On the list of its clientele, the website of the Kovler law firm says it represents “the interests of employees of the central apparatus of the Ministry of Internal Affairs of the Russian Federation and the Prosecutor ‘s Office of the Russian Federation in various instances.”

Kutyina was asked to clarify her past experience in criminal trials. She was also asked to say if public contributions are accepted to the foundation for defence of Pulatov. She did not reply.

Christopher Black was a Canadian lawyer for the defence in the Yugoslav war trials beginning in 1993, and the Rwanda genocide trials commencing in 1994.  Observing the MH17 trial so far, he comments on the defence: “If these lawyers were hired by the Russian government they made a big mistake. [The lawyers] are passive compared to what we did. They should have sent a Russian lawyer who has trial experience and willing to push them… [they should be saying] this is a biased NATO court with a political agenda.”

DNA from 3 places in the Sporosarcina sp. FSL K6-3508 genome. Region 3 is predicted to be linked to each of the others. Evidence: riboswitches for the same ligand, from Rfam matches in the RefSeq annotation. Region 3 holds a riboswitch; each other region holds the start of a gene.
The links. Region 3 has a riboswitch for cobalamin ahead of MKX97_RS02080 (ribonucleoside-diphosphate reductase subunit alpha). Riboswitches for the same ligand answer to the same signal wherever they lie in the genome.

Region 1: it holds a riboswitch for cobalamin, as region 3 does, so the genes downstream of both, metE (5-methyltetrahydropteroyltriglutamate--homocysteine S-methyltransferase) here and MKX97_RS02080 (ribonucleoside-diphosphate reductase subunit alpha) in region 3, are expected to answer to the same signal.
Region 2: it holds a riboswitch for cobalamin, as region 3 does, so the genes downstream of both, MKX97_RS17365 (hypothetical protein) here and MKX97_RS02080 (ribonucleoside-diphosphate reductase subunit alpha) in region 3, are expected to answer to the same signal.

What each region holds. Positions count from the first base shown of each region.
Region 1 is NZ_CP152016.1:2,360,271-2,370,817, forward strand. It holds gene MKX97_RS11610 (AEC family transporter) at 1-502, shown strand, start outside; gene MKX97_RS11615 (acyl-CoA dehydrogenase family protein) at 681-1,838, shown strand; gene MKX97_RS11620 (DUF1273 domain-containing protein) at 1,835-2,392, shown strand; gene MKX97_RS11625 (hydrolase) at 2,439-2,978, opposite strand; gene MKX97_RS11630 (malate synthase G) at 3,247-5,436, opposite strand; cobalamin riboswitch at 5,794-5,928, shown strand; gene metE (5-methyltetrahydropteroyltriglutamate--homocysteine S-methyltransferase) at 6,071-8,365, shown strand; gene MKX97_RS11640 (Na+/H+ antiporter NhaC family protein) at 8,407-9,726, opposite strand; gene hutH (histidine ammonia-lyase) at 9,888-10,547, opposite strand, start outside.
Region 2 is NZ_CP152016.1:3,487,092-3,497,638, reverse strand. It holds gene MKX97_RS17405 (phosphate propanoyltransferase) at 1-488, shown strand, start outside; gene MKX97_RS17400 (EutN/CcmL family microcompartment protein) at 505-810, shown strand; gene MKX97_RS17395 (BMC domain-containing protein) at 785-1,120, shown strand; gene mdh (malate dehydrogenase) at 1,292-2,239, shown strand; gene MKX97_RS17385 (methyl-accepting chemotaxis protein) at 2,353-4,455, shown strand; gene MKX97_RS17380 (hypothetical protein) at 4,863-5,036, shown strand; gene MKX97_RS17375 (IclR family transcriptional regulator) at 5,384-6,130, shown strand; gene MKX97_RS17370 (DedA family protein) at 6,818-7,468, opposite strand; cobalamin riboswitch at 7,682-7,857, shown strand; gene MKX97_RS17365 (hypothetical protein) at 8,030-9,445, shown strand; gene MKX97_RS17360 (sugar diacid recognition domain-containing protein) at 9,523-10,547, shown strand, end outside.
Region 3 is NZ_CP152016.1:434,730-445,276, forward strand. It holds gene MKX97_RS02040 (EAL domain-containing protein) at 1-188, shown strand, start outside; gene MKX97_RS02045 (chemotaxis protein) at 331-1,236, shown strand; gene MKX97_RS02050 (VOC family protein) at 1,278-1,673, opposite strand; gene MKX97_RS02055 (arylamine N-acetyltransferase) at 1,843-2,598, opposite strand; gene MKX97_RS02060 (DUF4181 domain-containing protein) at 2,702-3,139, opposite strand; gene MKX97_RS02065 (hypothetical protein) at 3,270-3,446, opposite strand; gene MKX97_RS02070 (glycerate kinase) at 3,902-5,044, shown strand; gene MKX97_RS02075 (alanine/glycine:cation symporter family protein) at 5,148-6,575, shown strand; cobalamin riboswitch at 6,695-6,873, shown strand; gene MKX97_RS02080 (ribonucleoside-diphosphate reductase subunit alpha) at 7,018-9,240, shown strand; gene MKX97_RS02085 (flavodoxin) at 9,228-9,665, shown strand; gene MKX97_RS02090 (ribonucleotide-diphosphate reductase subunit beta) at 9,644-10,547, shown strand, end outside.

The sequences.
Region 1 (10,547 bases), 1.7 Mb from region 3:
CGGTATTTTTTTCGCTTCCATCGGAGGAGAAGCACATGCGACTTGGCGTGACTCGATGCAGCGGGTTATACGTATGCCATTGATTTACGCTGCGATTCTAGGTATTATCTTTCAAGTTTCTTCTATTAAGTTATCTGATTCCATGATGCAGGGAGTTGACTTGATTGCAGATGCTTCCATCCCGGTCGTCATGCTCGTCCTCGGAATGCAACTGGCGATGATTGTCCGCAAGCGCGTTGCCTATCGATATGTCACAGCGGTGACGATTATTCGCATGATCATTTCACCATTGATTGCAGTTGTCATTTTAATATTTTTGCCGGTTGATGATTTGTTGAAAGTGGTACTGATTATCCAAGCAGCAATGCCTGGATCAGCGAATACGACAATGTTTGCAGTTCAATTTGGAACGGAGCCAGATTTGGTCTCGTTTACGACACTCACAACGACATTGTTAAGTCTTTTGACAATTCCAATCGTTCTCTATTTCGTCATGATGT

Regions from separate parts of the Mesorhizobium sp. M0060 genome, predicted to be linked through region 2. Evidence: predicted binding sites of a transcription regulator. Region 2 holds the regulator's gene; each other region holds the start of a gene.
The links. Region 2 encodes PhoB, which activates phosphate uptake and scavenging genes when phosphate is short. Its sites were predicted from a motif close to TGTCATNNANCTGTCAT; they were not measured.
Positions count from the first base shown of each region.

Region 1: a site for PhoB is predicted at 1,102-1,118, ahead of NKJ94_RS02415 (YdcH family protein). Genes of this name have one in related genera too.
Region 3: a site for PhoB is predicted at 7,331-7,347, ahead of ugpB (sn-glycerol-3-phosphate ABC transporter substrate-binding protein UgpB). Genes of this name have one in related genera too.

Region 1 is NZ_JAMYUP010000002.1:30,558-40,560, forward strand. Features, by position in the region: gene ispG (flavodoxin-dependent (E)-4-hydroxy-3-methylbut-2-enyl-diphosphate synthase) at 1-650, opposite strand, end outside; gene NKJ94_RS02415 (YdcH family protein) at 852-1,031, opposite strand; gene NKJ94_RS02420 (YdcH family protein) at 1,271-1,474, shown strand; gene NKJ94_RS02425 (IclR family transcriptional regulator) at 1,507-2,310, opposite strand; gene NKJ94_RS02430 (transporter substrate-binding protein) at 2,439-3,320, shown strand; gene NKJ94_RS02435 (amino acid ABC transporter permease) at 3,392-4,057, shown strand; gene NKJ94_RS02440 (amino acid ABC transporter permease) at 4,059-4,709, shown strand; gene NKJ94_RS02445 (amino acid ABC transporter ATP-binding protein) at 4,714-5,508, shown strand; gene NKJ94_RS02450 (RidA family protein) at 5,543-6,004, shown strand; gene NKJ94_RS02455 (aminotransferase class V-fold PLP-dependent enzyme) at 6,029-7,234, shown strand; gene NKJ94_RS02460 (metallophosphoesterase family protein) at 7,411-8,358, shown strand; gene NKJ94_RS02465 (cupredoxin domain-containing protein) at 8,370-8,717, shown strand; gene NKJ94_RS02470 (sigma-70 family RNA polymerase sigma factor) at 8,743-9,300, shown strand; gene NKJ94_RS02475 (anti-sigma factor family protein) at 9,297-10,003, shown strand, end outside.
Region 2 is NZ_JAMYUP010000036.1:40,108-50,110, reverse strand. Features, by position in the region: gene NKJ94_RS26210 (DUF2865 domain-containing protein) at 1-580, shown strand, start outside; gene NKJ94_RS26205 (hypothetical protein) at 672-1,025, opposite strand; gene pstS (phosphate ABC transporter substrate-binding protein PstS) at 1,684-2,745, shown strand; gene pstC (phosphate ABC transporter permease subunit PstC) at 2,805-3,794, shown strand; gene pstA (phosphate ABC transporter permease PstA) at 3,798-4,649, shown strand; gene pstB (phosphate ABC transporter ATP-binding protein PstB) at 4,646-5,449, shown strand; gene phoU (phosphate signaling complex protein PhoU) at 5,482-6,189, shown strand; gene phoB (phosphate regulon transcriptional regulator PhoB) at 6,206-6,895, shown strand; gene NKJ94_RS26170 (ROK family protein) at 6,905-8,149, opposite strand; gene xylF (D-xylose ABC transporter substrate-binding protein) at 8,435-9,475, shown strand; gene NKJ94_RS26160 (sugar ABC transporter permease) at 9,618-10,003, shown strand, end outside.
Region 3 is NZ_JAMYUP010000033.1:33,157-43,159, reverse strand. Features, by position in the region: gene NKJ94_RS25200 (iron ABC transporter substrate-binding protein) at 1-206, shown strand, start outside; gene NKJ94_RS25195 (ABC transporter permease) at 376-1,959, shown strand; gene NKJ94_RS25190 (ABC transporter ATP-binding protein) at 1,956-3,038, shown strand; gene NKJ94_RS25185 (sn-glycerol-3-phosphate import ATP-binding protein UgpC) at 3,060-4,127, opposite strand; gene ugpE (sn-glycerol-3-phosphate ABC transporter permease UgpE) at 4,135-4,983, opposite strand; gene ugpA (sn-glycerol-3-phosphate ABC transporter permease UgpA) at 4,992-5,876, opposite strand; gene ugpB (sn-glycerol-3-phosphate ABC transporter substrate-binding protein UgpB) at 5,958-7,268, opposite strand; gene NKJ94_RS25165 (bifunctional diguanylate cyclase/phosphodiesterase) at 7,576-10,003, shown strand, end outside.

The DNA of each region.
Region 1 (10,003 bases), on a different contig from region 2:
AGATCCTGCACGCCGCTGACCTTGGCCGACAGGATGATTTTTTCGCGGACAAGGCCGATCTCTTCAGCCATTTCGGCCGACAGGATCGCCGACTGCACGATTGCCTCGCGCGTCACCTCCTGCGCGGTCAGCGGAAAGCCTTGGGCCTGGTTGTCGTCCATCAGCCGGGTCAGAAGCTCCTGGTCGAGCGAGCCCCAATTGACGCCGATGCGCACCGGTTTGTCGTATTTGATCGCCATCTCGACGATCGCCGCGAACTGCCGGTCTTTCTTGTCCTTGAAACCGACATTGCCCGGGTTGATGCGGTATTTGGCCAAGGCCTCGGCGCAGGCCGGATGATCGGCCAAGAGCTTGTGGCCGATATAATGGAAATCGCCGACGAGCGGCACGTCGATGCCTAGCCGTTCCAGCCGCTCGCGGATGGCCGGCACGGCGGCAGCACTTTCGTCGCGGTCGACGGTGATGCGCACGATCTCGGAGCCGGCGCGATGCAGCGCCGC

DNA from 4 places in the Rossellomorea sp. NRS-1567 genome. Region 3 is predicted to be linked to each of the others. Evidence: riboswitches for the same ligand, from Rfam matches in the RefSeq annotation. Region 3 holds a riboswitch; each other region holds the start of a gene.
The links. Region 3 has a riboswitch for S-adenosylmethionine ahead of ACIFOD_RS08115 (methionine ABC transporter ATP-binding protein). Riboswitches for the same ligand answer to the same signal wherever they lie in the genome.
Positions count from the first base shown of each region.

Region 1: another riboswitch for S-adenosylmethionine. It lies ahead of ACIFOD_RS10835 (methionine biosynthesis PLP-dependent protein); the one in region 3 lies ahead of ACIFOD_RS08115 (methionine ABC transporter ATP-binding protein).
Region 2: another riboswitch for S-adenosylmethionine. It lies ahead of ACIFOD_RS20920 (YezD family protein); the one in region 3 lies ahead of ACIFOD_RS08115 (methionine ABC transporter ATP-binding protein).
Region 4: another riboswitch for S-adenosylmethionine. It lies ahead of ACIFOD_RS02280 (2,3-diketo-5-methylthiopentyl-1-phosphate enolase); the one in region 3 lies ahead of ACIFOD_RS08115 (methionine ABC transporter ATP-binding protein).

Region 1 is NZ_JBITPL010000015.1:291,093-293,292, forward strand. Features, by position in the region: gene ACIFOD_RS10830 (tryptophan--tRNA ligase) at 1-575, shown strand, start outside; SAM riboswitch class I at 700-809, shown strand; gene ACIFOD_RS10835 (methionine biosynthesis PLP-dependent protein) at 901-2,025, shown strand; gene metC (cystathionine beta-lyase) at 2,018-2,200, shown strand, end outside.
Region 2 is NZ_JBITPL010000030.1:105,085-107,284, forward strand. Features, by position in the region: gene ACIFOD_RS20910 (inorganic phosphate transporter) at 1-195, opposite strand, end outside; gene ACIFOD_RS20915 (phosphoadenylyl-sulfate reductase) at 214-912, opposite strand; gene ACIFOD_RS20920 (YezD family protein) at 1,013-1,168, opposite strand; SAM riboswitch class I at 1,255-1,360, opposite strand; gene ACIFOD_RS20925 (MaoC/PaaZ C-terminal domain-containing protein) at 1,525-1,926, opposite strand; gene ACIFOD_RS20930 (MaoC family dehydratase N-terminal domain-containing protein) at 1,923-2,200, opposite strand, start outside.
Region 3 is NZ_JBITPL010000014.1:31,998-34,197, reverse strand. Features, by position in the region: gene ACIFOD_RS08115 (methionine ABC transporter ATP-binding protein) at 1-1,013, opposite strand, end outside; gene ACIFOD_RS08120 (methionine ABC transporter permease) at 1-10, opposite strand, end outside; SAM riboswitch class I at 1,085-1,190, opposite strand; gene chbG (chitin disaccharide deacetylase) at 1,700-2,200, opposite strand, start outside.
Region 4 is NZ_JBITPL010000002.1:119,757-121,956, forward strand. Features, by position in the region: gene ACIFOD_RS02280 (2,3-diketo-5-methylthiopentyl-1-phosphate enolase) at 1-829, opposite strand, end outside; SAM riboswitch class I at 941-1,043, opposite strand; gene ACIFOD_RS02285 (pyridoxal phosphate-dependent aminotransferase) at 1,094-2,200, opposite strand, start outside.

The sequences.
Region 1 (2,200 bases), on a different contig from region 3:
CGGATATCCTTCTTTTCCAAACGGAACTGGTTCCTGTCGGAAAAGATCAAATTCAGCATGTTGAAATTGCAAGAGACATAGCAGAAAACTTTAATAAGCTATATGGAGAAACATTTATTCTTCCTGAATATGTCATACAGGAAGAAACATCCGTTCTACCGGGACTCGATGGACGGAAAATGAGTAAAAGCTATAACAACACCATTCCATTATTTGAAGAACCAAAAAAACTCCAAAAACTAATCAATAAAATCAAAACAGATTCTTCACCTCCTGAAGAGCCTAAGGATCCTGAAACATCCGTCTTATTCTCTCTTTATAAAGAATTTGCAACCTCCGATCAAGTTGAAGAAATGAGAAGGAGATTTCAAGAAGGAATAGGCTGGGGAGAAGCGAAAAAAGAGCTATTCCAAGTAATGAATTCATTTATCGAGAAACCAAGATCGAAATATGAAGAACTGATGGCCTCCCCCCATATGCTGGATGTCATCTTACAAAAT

The Dutch Justice Ministry announced as much on April 1. That day, the Dutch Minister of Justice and Security, Ferdinand  Grapperhaus, declared  his personal and his ministry’s support for the conviction of the Russians now standing trial. Grapperhaus made his announcement during a ceremony honouring chief prosecutor Westerbeke with a medal.

Left: Fred Westerbeke, now chief of police at Rotterdam, receiving the insignia and medal of Commander of the Order of Orange-Nassau from  Justice Minister Grapperhaus (right).  Source: https://www.rijksoverheid.nl/ Before his appointment as minister, Grapperhaus made his fortune as an Amsterdam partner for the Anglo-American law firm, Allen & Overy.